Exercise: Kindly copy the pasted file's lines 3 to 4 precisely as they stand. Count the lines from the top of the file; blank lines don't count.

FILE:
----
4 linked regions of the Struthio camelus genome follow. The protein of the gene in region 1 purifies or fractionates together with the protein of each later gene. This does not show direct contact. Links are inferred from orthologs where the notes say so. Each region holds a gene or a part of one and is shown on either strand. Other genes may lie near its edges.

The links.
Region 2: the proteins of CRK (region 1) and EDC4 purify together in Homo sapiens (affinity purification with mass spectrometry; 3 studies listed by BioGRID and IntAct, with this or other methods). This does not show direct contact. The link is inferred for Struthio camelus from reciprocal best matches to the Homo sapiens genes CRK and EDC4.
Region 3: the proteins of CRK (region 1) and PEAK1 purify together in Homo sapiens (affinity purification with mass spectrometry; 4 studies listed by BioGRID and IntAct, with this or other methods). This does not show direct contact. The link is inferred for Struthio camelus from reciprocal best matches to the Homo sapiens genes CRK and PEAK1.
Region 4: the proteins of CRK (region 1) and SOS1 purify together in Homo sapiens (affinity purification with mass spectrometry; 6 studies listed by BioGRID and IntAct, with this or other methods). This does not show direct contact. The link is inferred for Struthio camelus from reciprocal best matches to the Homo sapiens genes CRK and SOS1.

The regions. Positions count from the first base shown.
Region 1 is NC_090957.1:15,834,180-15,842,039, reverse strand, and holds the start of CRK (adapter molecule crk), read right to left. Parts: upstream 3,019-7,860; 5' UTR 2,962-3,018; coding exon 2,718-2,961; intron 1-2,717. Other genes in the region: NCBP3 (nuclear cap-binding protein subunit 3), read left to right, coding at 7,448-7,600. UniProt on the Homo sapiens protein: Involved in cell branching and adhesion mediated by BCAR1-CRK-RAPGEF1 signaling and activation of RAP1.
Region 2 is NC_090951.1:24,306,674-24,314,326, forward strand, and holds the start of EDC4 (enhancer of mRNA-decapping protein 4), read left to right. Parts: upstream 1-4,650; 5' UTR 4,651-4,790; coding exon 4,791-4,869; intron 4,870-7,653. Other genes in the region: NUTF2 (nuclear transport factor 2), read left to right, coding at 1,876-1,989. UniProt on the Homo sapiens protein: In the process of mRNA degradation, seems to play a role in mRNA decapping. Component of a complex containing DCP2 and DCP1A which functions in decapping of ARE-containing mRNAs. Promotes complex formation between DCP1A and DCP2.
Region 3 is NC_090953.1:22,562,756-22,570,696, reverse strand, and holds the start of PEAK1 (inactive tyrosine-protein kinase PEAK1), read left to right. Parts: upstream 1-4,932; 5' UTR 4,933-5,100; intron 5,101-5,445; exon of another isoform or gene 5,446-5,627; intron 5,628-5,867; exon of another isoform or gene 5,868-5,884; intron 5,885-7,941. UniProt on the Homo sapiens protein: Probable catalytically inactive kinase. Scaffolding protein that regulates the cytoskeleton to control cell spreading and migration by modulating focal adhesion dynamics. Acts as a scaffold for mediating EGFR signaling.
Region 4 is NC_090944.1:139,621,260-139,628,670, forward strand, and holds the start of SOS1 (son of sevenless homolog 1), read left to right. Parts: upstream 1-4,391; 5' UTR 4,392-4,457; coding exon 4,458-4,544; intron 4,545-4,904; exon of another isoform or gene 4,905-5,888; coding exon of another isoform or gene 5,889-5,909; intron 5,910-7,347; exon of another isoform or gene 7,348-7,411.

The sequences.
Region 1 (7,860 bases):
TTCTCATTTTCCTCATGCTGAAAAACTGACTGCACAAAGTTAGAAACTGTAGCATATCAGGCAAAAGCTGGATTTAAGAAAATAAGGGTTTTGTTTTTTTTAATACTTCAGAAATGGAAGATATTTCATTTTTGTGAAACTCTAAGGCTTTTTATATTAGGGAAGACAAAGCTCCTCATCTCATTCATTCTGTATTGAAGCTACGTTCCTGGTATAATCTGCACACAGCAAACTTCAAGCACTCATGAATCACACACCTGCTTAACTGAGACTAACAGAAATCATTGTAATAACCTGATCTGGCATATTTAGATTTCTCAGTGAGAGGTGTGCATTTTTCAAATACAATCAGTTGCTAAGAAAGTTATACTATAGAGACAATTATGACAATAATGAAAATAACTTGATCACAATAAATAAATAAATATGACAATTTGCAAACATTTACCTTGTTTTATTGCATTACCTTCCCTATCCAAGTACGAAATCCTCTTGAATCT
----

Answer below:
Region 2: the proteins of CRK (region 1) and EDC4 purify together in Homo sapiens (affinity purification with mass spectrometry; 3 studies listed by BioGRID and IntAct, with this or other methods). This does not show direct contact. The link is inferred for Struthio camelus from reciprocal best matches to the Homo sapiens genes CRK and EDC4.
Region 3: the proteins of CRK (region 1) and PEAK1 purify together in Homo sapiens (affinity purification with mass spectrometry; 4 studies listed by BioGRID and IntAct, with this or other methods). This does not show direct contact. The link is inferred for Struthio camelus from reciprocal best matches to the Homo sapiens genes CRK and PEAK1.